xxBleeding Heart Theatre & Xua Xua Productions
Oleanna by David Mamet

Dates and Venue 6 - 17 May 2014, 8pm (Sun matinees at 2pm) | Havana Theatre, Commercial Drive

Director Evan Frayne Set Design Carolyn Rapanos Sound designer James Coomber Stage Manager Susan Miyagishima

Reviewer John Jane

Oleanna is David Mamet’s two-handed power play in three acts that focuses on a discordant student-teacher relationship. Its title is intended to be ironic, borrowed from a folk song made popular by the late great Pete Seeger, it expounds a vision of a Utopian society.

Written a couple of decades ago, perhaps partly as a reaction to the highly controversial and very public Clarence Thomas and Anita Hill scandal that set off public awareness of workplace sexual harassment; it underscores the disastrous effects of poor communication skills and unreasonable political correctness.

Carol (Susie Coodin) is a freshman student struggling with the course material set out by her professor (Anthony F. Ingram). In different ways, both characters are deeply flawed. Throughout the play John and Carol never seem to understand each other, or even appear to live on the same planet. As the narrative evolves, Carol moves from victim to vindictive, while John goes from pompous and patronizing to pathetic.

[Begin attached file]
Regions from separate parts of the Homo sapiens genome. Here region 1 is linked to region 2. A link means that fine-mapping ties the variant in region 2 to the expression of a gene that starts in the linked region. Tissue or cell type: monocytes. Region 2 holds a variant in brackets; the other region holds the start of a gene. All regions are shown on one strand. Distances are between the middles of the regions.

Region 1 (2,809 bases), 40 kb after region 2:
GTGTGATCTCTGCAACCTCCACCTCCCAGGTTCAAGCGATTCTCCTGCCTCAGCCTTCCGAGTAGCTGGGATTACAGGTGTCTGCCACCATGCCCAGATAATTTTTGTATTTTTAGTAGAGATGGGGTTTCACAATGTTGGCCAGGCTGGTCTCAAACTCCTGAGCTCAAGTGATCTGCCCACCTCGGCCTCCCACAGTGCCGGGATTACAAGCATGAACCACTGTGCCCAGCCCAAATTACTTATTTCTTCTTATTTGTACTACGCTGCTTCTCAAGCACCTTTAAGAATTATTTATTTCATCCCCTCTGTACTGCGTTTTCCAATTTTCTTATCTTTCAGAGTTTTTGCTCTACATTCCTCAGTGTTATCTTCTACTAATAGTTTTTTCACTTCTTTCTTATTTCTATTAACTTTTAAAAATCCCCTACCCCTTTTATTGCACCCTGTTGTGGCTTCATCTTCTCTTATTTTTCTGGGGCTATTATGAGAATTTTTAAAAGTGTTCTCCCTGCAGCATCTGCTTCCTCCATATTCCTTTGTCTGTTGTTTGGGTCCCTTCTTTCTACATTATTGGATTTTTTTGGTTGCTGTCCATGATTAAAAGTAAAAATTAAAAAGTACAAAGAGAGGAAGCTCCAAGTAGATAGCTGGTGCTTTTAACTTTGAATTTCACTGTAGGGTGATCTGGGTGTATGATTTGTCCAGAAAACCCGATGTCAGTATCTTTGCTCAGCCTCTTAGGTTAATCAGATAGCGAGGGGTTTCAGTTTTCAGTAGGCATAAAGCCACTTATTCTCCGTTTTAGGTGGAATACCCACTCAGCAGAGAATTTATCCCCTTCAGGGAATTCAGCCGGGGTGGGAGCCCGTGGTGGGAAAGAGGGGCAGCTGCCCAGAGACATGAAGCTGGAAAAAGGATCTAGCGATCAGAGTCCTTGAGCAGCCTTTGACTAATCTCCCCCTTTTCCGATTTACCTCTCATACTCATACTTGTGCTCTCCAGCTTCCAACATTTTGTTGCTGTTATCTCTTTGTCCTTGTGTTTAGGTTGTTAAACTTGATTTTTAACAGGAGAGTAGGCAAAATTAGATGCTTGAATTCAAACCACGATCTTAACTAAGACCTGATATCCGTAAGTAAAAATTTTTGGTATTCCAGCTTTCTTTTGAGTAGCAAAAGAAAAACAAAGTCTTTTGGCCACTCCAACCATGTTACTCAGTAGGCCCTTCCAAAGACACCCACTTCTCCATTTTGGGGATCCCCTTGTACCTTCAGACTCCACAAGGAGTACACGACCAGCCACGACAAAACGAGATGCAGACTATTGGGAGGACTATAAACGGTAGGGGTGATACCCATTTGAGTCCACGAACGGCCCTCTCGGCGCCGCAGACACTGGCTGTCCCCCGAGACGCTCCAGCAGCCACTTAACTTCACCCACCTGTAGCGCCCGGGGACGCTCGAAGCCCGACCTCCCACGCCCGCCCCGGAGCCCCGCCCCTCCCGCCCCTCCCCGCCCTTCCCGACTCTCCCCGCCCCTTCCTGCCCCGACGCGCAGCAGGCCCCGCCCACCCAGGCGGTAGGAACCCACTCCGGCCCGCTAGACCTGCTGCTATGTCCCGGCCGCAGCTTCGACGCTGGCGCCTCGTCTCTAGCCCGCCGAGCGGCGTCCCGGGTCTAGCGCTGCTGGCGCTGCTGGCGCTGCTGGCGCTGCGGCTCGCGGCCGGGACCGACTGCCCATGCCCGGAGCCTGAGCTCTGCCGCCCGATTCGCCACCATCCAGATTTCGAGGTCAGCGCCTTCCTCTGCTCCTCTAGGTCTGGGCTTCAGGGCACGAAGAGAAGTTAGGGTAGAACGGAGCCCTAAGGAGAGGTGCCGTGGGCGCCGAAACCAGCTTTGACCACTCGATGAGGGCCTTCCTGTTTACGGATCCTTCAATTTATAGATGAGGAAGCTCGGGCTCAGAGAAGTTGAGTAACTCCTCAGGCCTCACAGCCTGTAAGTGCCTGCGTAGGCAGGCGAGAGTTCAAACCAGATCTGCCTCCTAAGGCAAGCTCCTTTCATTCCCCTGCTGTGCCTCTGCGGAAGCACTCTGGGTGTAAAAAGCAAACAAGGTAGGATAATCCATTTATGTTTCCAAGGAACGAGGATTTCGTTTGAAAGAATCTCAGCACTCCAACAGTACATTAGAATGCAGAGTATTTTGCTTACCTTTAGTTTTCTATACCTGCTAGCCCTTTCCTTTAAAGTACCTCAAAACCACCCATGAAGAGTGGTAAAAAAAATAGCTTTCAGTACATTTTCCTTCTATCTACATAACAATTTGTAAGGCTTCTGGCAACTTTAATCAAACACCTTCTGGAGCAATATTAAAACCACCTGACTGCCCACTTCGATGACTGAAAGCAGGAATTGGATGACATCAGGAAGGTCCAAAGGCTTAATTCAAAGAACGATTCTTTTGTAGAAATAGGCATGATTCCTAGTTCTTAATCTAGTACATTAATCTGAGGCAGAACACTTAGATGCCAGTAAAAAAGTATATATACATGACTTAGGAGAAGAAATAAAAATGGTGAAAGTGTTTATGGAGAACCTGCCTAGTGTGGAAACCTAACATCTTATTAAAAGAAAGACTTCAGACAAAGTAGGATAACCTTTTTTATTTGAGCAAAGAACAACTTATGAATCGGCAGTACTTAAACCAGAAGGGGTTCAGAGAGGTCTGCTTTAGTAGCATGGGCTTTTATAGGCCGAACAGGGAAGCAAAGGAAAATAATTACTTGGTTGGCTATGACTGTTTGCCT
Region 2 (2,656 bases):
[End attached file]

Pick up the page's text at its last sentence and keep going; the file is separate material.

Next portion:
Director Evan Frayne manages, at least to a degree, to uproot the play from its original setting by the use of a mobile phone and allowing the caller (usually John’s wife) to be an unseen third character. Frayne also lets the escalating narrative arc sustain a natural pace.

Anthony F. Ingram turns in a stellar performance as the disconnected college professor, but it’s Susie Coodin as the divisive student that really impresses. She doesn’t petition the audience’s sympathy, nor does she receive it, in a nuanced depiction of a distressed student who transitions to a self-righteous feminist besting an intellectual superior.

Carolyn Rapanos’s functional set of John’s wall-less office is staged at floor level in the centre of the Havana theatre, providing an intimate theatre-in-the-round concept.

In Oleanna, David Mamet inveigles, even urges, the audience to take sides. He also provokes the observer to identify a motive for Carol’s destructive mien. For everyone that sees this play there is a potentially different resolution.

© 2014 John Jane